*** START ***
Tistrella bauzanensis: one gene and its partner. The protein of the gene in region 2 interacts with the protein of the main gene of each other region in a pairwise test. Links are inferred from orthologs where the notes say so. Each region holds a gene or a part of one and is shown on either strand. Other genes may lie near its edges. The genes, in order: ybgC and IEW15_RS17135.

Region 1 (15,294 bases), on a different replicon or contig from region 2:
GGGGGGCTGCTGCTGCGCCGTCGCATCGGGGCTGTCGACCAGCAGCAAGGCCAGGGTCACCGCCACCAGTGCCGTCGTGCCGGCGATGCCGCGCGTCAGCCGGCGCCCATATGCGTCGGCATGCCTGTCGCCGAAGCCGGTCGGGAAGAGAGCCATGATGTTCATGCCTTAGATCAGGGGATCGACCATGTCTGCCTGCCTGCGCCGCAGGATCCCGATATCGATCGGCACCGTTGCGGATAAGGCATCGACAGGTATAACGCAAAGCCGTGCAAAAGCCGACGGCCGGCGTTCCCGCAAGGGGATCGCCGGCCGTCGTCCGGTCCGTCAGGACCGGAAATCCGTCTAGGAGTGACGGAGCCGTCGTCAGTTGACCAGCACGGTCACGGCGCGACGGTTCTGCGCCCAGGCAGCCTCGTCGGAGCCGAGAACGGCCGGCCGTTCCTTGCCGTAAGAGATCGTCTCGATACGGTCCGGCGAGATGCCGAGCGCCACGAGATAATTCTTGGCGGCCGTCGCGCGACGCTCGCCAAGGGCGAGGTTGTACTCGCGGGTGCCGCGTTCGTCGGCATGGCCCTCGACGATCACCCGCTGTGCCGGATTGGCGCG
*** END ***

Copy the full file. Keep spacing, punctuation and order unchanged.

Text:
Tistrella bauzanensis: one gene and its partner. The protein of the gene in region 2 interacts with the protein of the main gene of each other region in a pairwise test. Links are inferred from orthologs where the notes say so. Each region holds a gene or a part of one and is shown on either strand. Other genes may lie near its edges. The genes, in order: ybgC and IEW15_RS17135.

Region 1 (15,294 bases), on a different replicon or contig from region 2:
GGGGGGCTGCTGCTGCGCCGTCGCATCGGGGCTGTCGACCAGCAGCAAGGCCAGGGTCACCGCCACCAGTGCCGTCGTGCCGGCGATGCCGCGCGTCAGCCGGCGCCCATATGCGTCGGCATGCCTGTCGCCGAAGCCGGTCGGGAAGAGAGCCATGATGTTCATGCCTTAGATCAGGGGATCGACCATGTCTGCCTGCCTGCGCCGCAGGATCCCGATATCGATCGGCACCGTTGCGGATAAGGCATCGACAGGTATAACGCAAAGCCGTGCAAAAGCCGACGGCCGGCGTTCCCGCAAGGGGATCGCCGGCCGTCGTCCGGTCCGTCAGGACCGGAAATCCGTCTAGGAGTGACGGAGCCGTCGTCAGTTGACCAGCACGGTCACGGCGCGACGGTTCTGCGCCCAGGCAGCCTCGTCGGAGCCGAGAACGGCCGGCCGTTCCTTGCCGTAAGAGATCGTCTCGATACGGTCCGGCGAGATGCCGAGCGCCACGAGATAATTCTTGGCGGCCGTCGCGCGACGCTCGCCAAGGGCGAGGTTGTACTCGCGGGTGCCGCGTTCGTCGGCATGGCCCTCGACGATCACCCGCTGTGCCGGATTGGCGCG